ALL the way back in July, with lots of fiddly things to do and get finished off before the children were out of school for the summer, I was spending too much time on Facebook and getting too easily distracted. Needing to focus on finishing tasks, I found myself instead checking out statuses far too often, and the more I did so, the more I wanted to do so, and progress I needed to make was slipping away as Facebook’s dopamine-fuelled newsfeed scrolled on by.
Facebook had got the better of me, and was now trying to tell me how to spend my time. Instead of being a useful and necessary tool for home and business, it had become something of an irritating burden. When I said I was quitting Facebook for August, people I knew were surprised, and also disbelieving. I had to give it a go.
The first thing I did was log off Facebook and then hide the shortcut links I had to it on my pc and on my phone, adding a barrier to ease of access and removing the temptation to keep checking back in. Then, surprisingly, it was easy. The whole of the month I thought about Facebook only when someone else brought the subject up and asked me if I had been tempted back yet.
A couple of people kept updating me as to what had happened on Facebook and what I was ‘missing’, which did little to stir me to log back in. I had become more involved in a lot of people’s lives than I needed to be, and I really wasn’t missing their daily ins and outs.
Facebook itself was the most persistent in missing me, sending me daily emails to let me know how much was going on without me. Despite this, or even because of this, I went the whole month quite easily and felt quite liberated.
I spent lovely time with family and friends, wasn’t distracted or involved in something that was happening elsewhere to someone else, and was able just to be – and be happy – throughout the month.
Logging back in
When it came to September, I was reluctant to log back in, as quitting Facebook had helped release time and space for me to enjoy the summer without clutter.
I logged back on with some trepidation, as I was concerned I would fall straight back into the Facebook trap and be glued to the screen again. Twenty minutes later I had had enough. While I am delighted that many of my Facebook friends enjoyed a happy summer, that a cat, at one stage lost, was found, that a couple of friends had missed me and wanted to know when I was coming back, all of this I saw I did not need to know.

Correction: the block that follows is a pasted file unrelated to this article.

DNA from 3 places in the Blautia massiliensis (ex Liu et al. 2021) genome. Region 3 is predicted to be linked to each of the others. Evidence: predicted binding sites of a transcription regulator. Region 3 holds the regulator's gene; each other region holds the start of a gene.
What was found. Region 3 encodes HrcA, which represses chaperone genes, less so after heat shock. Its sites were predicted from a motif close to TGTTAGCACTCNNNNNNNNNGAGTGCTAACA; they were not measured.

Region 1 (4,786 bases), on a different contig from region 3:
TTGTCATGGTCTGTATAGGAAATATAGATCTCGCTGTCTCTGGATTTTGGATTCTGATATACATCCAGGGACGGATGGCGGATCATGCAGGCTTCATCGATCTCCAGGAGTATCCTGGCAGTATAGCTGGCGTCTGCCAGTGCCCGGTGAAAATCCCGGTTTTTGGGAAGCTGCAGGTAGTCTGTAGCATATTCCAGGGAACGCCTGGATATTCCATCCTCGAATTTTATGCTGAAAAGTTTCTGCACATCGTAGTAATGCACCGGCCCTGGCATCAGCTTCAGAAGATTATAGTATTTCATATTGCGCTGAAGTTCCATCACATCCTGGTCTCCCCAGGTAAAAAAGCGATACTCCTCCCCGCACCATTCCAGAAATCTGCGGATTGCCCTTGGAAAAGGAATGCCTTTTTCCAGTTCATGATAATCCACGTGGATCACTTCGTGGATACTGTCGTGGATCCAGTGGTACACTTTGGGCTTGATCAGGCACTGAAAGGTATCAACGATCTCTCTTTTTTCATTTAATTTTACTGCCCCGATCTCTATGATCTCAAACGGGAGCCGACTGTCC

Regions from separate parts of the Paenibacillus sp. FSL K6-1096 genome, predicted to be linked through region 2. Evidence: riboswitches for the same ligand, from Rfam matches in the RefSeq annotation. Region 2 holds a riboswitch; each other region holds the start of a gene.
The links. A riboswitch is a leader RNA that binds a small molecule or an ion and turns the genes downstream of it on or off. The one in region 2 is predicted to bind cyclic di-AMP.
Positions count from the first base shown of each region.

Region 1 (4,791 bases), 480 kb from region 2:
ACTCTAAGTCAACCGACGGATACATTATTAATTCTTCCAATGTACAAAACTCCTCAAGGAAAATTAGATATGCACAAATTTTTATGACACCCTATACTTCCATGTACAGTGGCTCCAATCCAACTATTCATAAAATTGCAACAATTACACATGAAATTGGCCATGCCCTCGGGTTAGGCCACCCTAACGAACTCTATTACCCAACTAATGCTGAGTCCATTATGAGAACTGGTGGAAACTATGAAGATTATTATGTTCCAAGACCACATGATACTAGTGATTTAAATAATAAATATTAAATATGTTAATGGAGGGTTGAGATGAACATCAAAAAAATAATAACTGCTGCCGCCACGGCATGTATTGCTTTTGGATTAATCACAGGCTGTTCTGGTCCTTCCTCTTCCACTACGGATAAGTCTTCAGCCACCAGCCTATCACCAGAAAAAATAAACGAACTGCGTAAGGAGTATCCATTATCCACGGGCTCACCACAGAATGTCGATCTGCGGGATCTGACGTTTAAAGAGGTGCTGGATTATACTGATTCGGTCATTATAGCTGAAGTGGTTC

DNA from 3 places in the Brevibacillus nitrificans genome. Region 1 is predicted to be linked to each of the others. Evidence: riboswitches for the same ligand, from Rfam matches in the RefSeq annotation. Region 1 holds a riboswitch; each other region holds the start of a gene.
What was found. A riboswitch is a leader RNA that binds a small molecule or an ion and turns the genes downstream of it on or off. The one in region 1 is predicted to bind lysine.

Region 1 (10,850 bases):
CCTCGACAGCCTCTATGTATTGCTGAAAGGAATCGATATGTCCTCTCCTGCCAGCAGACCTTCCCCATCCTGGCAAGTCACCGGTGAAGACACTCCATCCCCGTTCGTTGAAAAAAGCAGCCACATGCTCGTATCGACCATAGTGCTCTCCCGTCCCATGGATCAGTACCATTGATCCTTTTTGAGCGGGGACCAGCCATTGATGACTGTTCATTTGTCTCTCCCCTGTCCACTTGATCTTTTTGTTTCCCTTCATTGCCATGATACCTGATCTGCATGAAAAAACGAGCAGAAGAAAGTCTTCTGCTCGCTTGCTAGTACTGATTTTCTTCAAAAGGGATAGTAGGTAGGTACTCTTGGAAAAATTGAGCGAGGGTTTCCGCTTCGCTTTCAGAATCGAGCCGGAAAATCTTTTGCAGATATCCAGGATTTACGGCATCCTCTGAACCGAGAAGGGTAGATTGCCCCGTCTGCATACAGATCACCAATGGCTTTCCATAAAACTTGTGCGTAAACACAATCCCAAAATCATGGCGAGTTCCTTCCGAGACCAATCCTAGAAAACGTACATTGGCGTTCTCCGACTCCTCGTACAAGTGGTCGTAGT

As for work and for keeping up with family and friends it isn’t practical to quit Facebook permanently, I devised a few rules of my own to keep a watch on my Facebook time, and to make sure that this time I stay in control.
Keeping the upper hand
1. Ignore the newsfeed – rather than taking all that Facebook wants to throw at you, set up lists of people that you really want to keep up to date on, and confine your viewing to those lists, and to any groups that you feel you need to continue a member of. This allows you much more control than an endless scroll though stories that Facebook wants you to see. I was accused a couple of times of having been on Facebook in August, when I hadn’t – it had been authorised apps publishing on my behalf. Go through the apps you are signed up for and reduce the number to the essential ones, again to keep noise levels down.
2. Keep logged out – by having to consciously log in each time you access the site, you have a moment to consider whether you really need to log in at that moment – or if there is something more useful you could be doing instead.
3. Limit your time – now I am back on Facebook, I limit the time I spend to one log in each day for 15 minutes max in a morning – though I have been spending much less time on there than that most days. By structuring your time and keeping to it there is less temptation to stray.
4. Limit your network – by concentrating on the people and or businesses you really want to keep up with, your time on Facebook will be more focused and you can achieve more in the time you have set yourself to spend there. A surprising number of other people I know also are reducing their time and energy spent on Facebook, and when there are less people you know on there, the compulsion to overdo it will also be less.
5. Stay focused – Spend your structured time on Facebook for a reason, whether that is keeping in touch, driving engagement for your business page, or researching opportunities. I am currently looking at how much energy to put into my business Facebook page versus the other, perhaps more relevant, social networks for my line of business. You will remain focused and make the best use of Facebook for you if you do this.
So that was the end of my Facebook detox. I learned a lot about what I was doing and overdoing, and also what I can now apply to other networks in terms of organised and controlled use. After all, the social networks are meant to be working for us, not the other way around?!
What made your summer special or interesting? I would love to hear from you, and if you need help getting your social media use under control and working more effectively for your business, please get in touch and see how our tailored support packages could help you.